Damiano Bertoli, Lou Hubbard, Sanne Maelstrom, Deborah Ostrow, Daniel Price, Matthew Shannon & Jackson Slattery
A West Space Project Curated by Kelly Fliedner 16 April - 8 May 2010
The date is the 21st of June, the year is 2010. It's the foggiest/smoggiest day I have every seen and I have just received a message from my friend warning me not to leave the house because there is a crazed gunman running around Richmond. I try not to watch the news anymore; I also shy away from the printed forms; the Sun, Australian and Age. I just can't handle all the sadness; oil spills and wars spreading and suffocating. So when something happens like this I am again reminded that even in our isolated corner of the world things are affected, actions have consequences, thoughts create actions and perceptions create thought. I have been thinking about writing an article on what I have coined Pre-Post Apocalyptism for some time: a commentary on how artists are coping with the march towards the 2012 Mayan end of time and how this could be bringing societies fear of death out in the open. One exhibition in particular has got my synapses going: Westspace's The Nothing, curated by Kelly Fliedner. Today seems like a good time to start writing as the police and television helicopters hover over head trying to find their target.
I know its cliche to mention 2012 in a serious piece of writing; I get a little embarrassed to admit I have done some serious thinking about the subject. While I don't believe that on the 21st of November the world will be washed away with a tidal wave or blown away by a meteorite overnight, I do think the date will be significant. Even if the date is not momentous at all, the fact that it has been prophesized draws a significant line in the sands of time. My brain can't help but read most art and thought now either by its exploration or denial of this subject. It is through this lens I look atThe Nothing.
A wry humour mixed with serious pondering pervades this exhibition. In fact I think it is the way we, as a perceptive, thoughtful, and well read bunch of wonderers (artists), deal with the fact that the world is in a real bad way; a 'we may as well laugh at the roses while there is still time' kinda thing. I think this is especially evidenced by Lou Hubbard's work; E.T. She has strategically placed a pair of scissors in a floor lamp; they cast an alien shadow onto the wall that is bought to life by two drawing pins as irises. The alien is a weird thing in our society, just like 2012 it is a soft point; it blurs the lines between belief and disbelief, real and unreal, objects and entities.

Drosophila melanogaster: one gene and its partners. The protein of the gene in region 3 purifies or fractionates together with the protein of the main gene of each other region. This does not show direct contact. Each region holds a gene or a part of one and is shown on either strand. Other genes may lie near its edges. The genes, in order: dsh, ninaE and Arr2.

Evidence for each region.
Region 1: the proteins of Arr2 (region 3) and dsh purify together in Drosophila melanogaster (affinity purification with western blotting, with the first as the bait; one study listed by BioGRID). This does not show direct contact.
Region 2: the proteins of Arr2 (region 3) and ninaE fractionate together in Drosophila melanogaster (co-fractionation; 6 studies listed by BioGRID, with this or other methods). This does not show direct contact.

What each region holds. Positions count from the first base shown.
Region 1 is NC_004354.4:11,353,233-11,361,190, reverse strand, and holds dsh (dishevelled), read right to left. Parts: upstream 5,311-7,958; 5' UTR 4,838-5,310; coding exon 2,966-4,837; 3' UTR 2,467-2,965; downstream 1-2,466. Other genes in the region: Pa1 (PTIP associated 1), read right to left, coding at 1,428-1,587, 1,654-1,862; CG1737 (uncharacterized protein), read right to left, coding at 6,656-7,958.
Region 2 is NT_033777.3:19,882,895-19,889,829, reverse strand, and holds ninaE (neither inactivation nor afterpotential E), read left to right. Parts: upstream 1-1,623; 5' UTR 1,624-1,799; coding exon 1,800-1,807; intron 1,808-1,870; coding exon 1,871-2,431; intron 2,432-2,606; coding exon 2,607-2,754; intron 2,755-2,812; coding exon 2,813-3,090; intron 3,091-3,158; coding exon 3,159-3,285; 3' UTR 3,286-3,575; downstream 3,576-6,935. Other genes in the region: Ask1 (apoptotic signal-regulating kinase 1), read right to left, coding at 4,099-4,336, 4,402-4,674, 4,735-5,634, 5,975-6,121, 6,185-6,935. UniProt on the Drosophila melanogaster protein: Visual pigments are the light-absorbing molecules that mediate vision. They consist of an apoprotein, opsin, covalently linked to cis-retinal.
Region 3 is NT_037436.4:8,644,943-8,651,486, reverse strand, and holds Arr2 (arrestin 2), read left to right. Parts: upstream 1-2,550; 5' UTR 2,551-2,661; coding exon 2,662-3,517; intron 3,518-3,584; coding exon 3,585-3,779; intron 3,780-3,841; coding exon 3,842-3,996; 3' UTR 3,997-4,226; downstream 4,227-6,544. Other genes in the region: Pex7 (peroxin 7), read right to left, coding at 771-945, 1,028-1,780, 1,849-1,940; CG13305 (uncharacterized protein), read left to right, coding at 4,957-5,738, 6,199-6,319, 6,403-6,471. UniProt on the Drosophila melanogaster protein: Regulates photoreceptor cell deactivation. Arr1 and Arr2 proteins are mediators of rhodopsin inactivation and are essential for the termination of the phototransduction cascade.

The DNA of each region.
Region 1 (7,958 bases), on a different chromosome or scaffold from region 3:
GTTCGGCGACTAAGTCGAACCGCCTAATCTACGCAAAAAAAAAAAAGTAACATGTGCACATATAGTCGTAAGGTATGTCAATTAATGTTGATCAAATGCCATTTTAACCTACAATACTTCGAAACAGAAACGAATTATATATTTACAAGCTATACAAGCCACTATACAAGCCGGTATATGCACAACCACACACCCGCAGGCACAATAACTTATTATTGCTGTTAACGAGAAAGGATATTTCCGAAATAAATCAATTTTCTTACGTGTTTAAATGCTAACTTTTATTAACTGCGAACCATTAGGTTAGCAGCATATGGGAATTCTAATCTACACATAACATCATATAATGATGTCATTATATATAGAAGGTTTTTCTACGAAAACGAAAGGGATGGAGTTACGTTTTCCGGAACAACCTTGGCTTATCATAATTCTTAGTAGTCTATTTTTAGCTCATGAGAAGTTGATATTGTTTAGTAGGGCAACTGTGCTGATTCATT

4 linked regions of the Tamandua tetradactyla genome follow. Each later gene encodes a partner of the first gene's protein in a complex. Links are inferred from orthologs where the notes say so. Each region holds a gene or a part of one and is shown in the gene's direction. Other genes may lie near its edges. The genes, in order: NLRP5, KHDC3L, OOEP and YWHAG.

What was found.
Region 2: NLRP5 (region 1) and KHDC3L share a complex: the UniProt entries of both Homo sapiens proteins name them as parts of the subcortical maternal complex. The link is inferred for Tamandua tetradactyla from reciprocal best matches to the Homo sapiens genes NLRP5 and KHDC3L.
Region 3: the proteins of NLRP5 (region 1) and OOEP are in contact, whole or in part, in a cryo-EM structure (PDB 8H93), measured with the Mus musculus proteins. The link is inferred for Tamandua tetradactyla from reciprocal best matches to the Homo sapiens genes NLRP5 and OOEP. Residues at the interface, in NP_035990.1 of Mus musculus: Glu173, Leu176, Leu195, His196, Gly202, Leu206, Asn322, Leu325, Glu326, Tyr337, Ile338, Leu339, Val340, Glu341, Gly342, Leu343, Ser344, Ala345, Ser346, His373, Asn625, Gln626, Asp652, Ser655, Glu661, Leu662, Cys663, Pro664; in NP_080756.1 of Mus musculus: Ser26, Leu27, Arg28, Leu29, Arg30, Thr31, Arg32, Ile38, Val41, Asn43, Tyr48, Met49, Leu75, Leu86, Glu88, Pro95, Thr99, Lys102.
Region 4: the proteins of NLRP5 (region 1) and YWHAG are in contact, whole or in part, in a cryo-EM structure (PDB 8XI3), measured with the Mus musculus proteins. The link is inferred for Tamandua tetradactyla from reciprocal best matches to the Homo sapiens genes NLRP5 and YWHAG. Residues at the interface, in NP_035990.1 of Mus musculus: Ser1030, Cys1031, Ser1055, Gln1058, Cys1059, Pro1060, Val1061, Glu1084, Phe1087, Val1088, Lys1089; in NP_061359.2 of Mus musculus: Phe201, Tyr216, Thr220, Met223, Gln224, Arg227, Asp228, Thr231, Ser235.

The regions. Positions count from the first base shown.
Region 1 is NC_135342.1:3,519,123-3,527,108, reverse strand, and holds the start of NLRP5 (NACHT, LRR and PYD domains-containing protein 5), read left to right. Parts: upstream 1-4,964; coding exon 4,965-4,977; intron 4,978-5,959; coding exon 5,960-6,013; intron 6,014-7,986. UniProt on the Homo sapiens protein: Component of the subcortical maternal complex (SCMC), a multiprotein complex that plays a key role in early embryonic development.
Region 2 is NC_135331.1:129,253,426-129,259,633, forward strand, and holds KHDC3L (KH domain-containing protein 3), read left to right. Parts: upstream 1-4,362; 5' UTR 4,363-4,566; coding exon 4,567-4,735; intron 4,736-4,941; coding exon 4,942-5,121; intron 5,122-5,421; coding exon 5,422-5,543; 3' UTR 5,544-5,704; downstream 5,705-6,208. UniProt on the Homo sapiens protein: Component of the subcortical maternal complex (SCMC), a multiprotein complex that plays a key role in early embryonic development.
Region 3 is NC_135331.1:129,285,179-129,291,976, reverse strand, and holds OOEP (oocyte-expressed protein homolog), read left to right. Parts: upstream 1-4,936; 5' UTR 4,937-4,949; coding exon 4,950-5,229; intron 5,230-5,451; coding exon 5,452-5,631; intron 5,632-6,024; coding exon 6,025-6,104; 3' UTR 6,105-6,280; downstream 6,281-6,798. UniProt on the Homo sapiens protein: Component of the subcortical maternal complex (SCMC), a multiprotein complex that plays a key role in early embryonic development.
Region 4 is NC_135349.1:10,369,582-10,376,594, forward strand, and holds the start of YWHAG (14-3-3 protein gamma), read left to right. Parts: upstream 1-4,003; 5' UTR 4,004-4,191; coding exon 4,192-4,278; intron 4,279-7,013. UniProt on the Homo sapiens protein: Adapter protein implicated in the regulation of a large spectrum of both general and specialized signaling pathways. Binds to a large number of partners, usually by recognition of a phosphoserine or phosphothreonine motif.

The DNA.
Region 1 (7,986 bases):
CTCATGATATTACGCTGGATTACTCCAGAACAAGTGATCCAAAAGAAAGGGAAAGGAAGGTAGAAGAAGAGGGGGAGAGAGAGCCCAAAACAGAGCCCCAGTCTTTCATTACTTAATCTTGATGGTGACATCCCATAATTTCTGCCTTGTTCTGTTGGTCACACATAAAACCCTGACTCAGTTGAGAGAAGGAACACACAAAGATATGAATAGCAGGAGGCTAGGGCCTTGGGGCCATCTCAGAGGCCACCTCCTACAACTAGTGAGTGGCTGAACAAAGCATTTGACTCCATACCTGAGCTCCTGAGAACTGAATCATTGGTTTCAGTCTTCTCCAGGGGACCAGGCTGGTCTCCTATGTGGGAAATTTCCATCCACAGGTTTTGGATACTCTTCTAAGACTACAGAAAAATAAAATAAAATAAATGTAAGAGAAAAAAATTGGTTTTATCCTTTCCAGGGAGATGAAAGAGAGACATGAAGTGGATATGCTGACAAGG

In fact, it is the inherent recognition in the duality of life that makes this exhibition very timely. It is an exploration of what happens when humans transcend all pairs of opposites, life into deaf, nothing into everything, impossible into possible. It is an age old tale of Grace, Tao and Atman, translated to a generation in need, as we; a society, bob, suspended by a loose thread, too and through with the other, our potential weighed down, but slowly being released by a potent mix of beads of sweat, serendipity and synchronicity.
I may be experiencing a case 'apophenia' (a word I learnt from the catalogue essay) but the connections I find in this exhibition seem too good to be true. Sanne Maelstrom's two weather balloons sit beautifully next to Daniel Price's two impeccably drawn faces, both works mapping decay as a signifier of time. Both exchanging glances between themselves, the other, and the viewer. Connections; imagined, created, given or stumbled upon?
While there are no obvious eco statements in this exhibition; no anti-globalisation slogans or instructions for home made bombs, Deborah Ostrow and Jackson Slattery are both critical of our 'Man made reality' (Jacksons title for his re created bumper bar), they seem to both be questioning what we value as a society, asking: is it sane that we are time poor because we work so much to buy mass produced things that will ultimately be our downfall?
Matthew Shannons re-creation of the mythical first video work by Nam June Paik is, apart from being an analysis of how technology has set us on a path, an interesting exploration of the significance of time and circumstance (His piece is called: Without tomorrow). Matthews work sits very nicely In relation to Damiano Bertoli's video (Continuos moment: And,And,And); they both speak of a journey from here to there and how time creates meaning; but Bertoli's is noticeably void of humans, he has actively erased the human form the hit TV series Miami Vice, almost like a killer virus. We are left a beautiful aesthetic peace; uncomplicated by bustling bodies, words and actions, all that is left is nice colours and stillness.
Pre-Post Apocalyptism; The hastened exploration of what it may be to be nothing, circumstances potentially cutting us off before we have had the expected life span to grow, and stumble, and grow. If this exhibition is anything to go by, this pressure cooker of fate is forging some amazing art. Let's just hope there will be generations ahead to enjoy and reflect back on this important period.